When I became vegetarian, I felt amazing right away. But then something happened.
I got lazy.
At first, I ran better than ever, qualifying for the Boston Marathon and running my first 50-mile ultramarathon, thanks largely to a lighter frame and more energy that allowed me to train and recover like I never had before.But with this energy and these accomplishments came the idea that my diet, by virtue of being plant-based, was exempt from traditional sports nutrition rules. I concluded that we don’t need nearly as much protein as the people in charge would have us believe.
This caused me to let my diet slip, loading up on carbohydrates and slacking on the effort I once made to include protein in every meal.
And — surprise, surprise — my performance suffered. Not just in running, but in my day-to-day activities too.
Fortunately, I recognized what was happening and addressed the problem. But had I been a new vegetarian when this happened, it might have led me to conclude that “a vegetarian diet doesn’t work for endurance sports,” and I never would have made gotten all the benefits of this incredible diet and lifestyle.
If you’re that new vegetarian, here are five signs that — just once — you need to listen to the critics when they say you need more protein.
1. You’re tired when you shouldn’t be.
Most vegetarians will tell you they have more energy now than when they used to eat meat. If you experience less energy, it’s possible that a lack of protein is the cause.
I’m not talking about feeling groggy when you wake up. I mean wanting to take a nap in the middle of the day or evening when you never used to. And it doesn’t have to be just physical—a mental lack of motivation is also sometimes associated with protein deficiency.
2. You’re weak when you lift weights, run, do yoga, or do any other strenuous activity.
When you don’t get enough protein, your muscles aren’t able to repair themselves after a workout. In such a case, strenuous exercise can actually be counterproductive—you aren’t able to rebuild what you tear down, and you actually become weaker.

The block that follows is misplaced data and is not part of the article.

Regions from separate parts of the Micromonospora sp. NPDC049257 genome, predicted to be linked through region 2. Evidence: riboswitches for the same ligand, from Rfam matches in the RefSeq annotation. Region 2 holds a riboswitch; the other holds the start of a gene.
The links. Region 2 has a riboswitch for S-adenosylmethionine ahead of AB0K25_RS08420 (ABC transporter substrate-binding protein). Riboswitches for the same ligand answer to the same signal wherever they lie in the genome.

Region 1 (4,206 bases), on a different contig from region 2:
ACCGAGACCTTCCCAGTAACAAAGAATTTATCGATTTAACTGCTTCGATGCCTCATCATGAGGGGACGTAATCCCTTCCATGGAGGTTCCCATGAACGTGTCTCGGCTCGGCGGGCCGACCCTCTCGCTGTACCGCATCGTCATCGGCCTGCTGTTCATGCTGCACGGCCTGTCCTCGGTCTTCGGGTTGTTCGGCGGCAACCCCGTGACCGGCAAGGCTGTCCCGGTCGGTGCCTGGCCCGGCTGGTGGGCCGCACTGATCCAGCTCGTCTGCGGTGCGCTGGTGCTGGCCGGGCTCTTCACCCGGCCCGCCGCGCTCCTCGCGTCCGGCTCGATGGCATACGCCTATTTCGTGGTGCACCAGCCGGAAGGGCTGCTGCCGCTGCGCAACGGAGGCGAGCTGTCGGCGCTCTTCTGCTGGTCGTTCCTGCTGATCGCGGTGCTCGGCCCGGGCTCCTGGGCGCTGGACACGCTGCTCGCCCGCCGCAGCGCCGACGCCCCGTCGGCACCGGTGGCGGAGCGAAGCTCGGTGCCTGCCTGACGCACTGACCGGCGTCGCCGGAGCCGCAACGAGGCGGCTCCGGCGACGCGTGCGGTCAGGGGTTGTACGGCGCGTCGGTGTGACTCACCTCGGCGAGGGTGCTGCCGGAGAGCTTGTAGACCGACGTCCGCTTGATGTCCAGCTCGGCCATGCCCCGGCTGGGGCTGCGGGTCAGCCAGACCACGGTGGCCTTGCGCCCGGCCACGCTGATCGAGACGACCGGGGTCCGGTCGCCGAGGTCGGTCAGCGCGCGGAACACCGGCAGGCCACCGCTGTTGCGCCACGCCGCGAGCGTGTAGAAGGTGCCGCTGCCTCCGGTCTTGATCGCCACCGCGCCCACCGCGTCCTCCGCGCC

3. You’re flabby where you used to be muscular.
It’s not just the performance of your muscles that declines when you’re protein-deficient: Their appearance and size does, too.
Why? If your body can’t find enough protein in your diet to sustain itself, it takes it from wherever it can find it. And wouldn’t you know it, your muscles, not your bodyfat, are where the protein is.
Bottom line: If you don’t give your body enough protein, it’ll cannibalize its own tissue to get what it needs.
4. You’re getting injured and not recovering quickly.
Slowed recovery doesn’t just apply to rebuilding muscles after a tough workout—when you’re injured and protein deficient, your body will take longer to heal.
Again, it’s pretty logical. Protein is necessary to build new tissue, so if it’s not available, your body can’t rebuild itself.
5. Your hair is falling out.
Seems like a weird sign of protein deficiency, doesn’t it?
What’s going on here is that when you’re not getting much protein, your body goes into conservation mode. Among other things, it stops spending valuable protein on the production of things like hair and nails.
The result: Hair in your shower, broken, brittle nails, and other pleasantries.
What to Do About It
So while the protein question is fair, there are plenty of good answers to it for vegetarians and vegans. Here’s what to do if you think you’re not getting enough.
If you’ve been reading my emails, you know that I don’t really like to get caught up in nutrition numbers, even when it comes to protein. Instead, I prefer to simply make sure that I include one good source of protein in every meal or snack I eat.
But if that’s not your style, and you want more concrete evidence that you’re getting enough each day, here’s what I suggest.
To figure out how much protein you should be getting each day, take your body weight in pounds and multiply by 0.4. Make sure to get that many grams of protein every day. That’ll get you slightly more than the U.S. recommended daily allowance. As an athlete, you may find you need to up that number; pay attention to how you feel and the warning signs above, and adjust accordingly.
There are plenty of fine non-animal sources of protein, even if you’re not down with eating soy at every meal. My favorite sources are beans of all kinds, but you’ll also find a good amount of protein in nuts, grains and seeds like quinoa, and even vegetables like spinach and broccoli. (Vegan bodybuilder Robert Cheeke has a great list of vegan protein sources on his website.)
Supplementing is another option. I find that starting the day with a smoothie with protein powder helps me ensure I get enough. Hemp protein is my favorite, but pea, rice, and soy protein powders are all viable vegan options.
Finally, make sure you’re getting all the essential amino acids. If you rely too heavily on a single protein source, it’s likely you won’t be getting all the amino acids you need. So vary your sources as much as possible. (You don’t have to worry about combining all the amino acids in the same meal.)
So the next time someone asks you the protein question, don’t just blow them off. They have a point; protein should be a concern for vegetarians and vegans. But it’s absolutely not something you can’t overcome if you’re committed to experiencing all that this diet has to offer.
Talk to you soon,
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*This article is adapted from one that I wrote as a guest post for Daily Garnish. See the original here.